Another crop our Postharvest Systems Team studied was peaches. Georgia is the Peach State. They still represent a major fruit crop in the state, but we no longer hold the distinction of the top producer. South Carolina claims that title. California produces prettier peaches than those on the East Coast. Our peaches have much better flavor. We attribute our predominance to the freestone varieties. California specializes in clingstones. The Team focused on following the peaches from orchard to market. My lab also studied quality of the fresh fruit.
My work with peaches date to my undergraduate days. I spent two summers working at Monarch Wine Company of Georgia. Our plant at Roberta processed peaches into concentrates and distilled spirits. Monarch produced cheap wines including its flagship brand, King Cotton Peach Wine. Peaches do not have as much sugar as grapes. Less sugars mean less alcohol. To reach the necessary level of alcohol, we needed to fortify it with distilled spirits (190 proof). To fortify peach wine, the winemaker must add spirits made from peaches. We made a low-alcohol peach wine and distilled off the alcohol. I was the QC guy for both operations. I conducted one quality test for my legal moonshine. I diluted the spirits: 1-part spirits and 2-parts distilled water. Then I took a swallow. If it burned on the way down, distillation was incomplete. No burning denoted top quality. I stored all my samples under lock and key. I was the only designated taster even though I was not old enough to buy a beer at a joint up the road.
Those two summers provided me with great experience. I was the only person at the plant with a technical background, albeit as an undergrad. I was the first person in the position. I ordered all the equipment I needed to outfit my lab and designed all the quality tests. I relied on the help of Kell Heaton from the UGA station in Griffin! He was so patient, helpful, and kind. I remember the time I ordered lab coats for me and my assistant. I tried to explain to the laundry company representative what a lab coat looked like. We were not communicating until he had a burst of insight. “Oh, you mean a butcher coat!” He punctured my professional pride!
How can we tell if a peach is ripe? We worked with a packinghouse about 50 miles down the road. We needed a measure of maturity at harvest—a fancy way of how ripe a peach was when picked. Most peaches have a red side (blush color) and a green or yellow side (ground color). The amount of red varies by variety and predominates on the side of the peach facing the sun. Ground color turns from green to yellow as the fruit ripens. Researchers at Clemson developed a set of color chips ranging from light green to bright yellow. These chips helped us divide fruit into 6 categories of ripeness. Stage 1 was too green to ship. Stages 2-4 were acceptable for shipment. Stages 5-6 looked fine at the packinghouse. They would emerge as soft and juicy when they arrived at their destination up North. Upon arrival, juice would pour out of the truck onto the pavement if the shipment was too ripe.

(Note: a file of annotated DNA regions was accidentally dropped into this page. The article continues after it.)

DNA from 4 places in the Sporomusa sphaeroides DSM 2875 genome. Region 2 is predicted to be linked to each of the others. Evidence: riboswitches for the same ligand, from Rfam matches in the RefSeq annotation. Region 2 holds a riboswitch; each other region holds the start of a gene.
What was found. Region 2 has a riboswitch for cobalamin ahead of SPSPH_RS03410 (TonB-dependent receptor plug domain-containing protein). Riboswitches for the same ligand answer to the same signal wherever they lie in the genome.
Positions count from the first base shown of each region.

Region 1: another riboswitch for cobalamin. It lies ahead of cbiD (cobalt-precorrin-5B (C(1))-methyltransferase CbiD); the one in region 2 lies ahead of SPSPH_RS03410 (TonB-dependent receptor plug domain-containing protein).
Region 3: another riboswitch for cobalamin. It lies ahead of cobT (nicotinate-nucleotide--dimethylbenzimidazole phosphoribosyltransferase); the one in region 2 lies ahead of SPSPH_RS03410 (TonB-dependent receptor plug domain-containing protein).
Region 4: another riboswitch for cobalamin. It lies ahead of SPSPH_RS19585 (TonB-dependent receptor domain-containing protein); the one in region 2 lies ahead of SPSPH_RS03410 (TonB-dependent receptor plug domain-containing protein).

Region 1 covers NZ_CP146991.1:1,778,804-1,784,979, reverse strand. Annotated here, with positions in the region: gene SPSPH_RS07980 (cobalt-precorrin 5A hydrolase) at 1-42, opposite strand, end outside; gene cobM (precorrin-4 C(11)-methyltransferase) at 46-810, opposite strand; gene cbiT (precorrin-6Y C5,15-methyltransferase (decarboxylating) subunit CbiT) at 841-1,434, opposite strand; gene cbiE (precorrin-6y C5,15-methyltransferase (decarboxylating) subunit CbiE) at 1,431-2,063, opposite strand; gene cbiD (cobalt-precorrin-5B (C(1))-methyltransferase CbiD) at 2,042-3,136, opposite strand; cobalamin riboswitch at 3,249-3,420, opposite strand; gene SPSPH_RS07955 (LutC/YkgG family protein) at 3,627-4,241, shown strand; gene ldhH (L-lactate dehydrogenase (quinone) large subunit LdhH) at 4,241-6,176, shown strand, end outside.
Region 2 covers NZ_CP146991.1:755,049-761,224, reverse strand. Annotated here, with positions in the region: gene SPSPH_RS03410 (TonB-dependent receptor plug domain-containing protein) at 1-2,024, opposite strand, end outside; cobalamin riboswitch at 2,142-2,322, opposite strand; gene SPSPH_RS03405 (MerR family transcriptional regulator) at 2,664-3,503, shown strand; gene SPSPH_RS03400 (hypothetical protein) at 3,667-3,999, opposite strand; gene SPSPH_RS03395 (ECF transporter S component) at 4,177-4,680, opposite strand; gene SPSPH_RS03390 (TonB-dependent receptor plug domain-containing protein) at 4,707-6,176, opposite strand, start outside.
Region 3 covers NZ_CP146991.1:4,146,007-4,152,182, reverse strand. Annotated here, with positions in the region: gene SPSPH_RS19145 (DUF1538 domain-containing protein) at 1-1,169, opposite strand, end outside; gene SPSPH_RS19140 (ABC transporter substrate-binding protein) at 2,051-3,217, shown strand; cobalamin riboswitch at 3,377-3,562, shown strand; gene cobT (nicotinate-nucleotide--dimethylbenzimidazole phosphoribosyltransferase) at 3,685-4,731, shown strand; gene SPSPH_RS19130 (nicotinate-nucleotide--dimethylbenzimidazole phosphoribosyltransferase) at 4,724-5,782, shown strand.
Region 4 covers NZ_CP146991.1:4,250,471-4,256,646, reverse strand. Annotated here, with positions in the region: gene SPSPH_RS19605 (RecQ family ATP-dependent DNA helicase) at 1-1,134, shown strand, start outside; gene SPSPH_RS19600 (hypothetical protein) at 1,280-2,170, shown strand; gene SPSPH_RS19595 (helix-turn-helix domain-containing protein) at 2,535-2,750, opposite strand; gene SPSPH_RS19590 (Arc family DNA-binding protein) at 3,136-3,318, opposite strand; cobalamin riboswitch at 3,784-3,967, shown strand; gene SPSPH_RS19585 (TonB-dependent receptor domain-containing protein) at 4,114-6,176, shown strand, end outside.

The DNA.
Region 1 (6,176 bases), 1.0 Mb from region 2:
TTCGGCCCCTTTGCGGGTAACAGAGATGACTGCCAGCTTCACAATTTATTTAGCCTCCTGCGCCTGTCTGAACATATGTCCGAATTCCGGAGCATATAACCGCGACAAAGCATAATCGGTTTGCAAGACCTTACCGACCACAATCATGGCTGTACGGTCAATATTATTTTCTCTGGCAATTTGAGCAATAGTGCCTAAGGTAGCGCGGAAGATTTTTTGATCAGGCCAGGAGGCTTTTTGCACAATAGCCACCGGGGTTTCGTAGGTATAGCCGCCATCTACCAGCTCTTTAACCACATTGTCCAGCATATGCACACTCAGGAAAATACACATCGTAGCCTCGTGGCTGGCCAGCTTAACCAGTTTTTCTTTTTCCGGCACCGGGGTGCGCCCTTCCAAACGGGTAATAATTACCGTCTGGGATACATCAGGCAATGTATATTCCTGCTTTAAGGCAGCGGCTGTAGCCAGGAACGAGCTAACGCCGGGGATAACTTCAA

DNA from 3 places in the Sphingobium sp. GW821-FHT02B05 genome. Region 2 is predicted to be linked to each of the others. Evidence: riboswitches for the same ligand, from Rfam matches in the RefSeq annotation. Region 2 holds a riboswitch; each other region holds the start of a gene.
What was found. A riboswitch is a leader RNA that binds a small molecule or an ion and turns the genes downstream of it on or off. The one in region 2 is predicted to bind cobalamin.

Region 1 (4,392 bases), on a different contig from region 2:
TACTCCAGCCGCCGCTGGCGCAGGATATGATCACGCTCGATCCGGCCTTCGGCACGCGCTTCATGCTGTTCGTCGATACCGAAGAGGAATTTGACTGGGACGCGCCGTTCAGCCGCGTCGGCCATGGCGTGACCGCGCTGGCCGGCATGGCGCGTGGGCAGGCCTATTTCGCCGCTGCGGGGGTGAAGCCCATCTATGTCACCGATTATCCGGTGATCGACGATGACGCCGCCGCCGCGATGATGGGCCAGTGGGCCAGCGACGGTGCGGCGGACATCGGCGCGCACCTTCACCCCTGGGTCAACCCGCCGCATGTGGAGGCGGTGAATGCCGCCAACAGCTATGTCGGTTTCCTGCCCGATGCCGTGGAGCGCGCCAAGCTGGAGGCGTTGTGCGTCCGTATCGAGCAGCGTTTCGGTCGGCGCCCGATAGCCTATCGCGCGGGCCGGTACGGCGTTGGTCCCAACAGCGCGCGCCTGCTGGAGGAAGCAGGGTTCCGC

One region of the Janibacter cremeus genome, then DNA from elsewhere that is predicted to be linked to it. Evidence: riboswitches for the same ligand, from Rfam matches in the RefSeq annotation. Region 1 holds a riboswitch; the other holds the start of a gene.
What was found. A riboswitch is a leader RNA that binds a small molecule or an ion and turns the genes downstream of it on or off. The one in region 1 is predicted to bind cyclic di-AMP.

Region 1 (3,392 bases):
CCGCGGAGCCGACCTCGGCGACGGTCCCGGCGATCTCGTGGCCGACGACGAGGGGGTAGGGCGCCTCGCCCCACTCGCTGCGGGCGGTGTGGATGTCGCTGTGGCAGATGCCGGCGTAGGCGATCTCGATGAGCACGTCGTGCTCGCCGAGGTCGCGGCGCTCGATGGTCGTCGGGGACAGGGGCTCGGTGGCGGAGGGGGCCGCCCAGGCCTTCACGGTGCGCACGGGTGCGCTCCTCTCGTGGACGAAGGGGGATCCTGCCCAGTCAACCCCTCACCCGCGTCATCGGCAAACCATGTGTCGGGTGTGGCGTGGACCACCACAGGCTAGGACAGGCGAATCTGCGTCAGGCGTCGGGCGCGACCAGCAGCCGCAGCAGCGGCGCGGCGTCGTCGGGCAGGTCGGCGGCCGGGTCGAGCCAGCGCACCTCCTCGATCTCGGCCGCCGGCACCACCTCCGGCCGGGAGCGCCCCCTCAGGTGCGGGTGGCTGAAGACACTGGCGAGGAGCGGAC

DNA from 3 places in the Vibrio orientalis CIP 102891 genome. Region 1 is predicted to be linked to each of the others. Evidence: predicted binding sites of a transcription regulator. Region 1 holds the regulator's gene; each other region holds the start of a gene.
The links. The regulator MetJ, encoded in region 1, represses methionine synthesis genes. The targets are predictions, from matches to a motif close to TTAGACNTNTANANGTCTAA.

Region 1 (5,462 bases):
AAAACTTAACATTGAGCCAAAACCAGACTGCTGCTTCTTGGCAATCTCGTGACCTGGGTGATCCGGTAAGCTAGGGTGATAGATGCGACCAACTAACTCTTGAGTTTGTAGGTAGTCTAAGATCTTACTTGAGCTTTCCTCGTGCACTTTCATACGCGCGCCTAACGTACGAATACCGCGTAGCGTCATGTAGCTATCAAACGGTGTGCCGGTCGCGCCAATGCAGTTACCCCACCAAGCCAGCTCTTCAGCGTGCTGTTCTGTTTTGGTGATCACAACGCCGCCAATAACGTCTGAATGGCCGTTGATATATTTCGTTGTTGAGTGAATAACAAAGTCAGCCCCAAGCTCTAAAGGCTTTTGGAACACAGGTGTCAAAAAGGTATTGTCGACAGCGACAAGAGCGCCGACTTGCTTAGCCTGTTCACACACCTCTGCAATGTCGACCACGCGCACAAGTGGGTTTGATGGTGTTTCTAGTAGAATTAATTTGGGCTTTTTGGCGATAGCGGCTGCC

Tracing a peach from orchard to market. Much like the work we did with tomatoes, we followed the peaches from the orchard to the packinghouse. Then we tracked them from the packinghouse to Georgia markets. We did not have the funds to send someone up to Cincinnati or wherever the fruit travelled. We ran tests to simulate truck time and temperature on the road. One limitation involved road vibrations. Types of fruits are susceptible to harmonic vibrations. Peaches bruise at a specific road speed, let’s say 45 mph. The peach faced double jeopardy. The vibration started at the surface into the flesh, bounced off the pit, and back to the surface.
Meanwhile, back at the packinghouse. Peaches ride in open trailers from the orchard to the packing facility. The hot fruit is cooled with water soon after it arrives. Cold storage awaits the fruit until moving to the packing line. Brushes defuzz the rolling fruit, a physiologically incorrect step. Removing the fuzzy tricomes from the peach surface allows unwanted access to microbes. Consumers reject fuzzy peaches. Graders remove fruit from the belt that have defects, are too green, or too ripe. Locals rush to packinghouses to buy the over-ripe culls.
Unlike tomatoes, peaches develop some flavor as they ripen off the tree. Sugars increase to provide a sweeter fruit. As aromatics increase, the hard fruit begins to smell like a peach. We found that flavor developed when harvested at stage 3, but not so much for stage 2 fruit. Tomato flavor requires a combination of 32 or so compounds. Peach flavor is much simpler. One compound, gamma-decalactone, conveys a clear peach aroma. Other compounds are also important.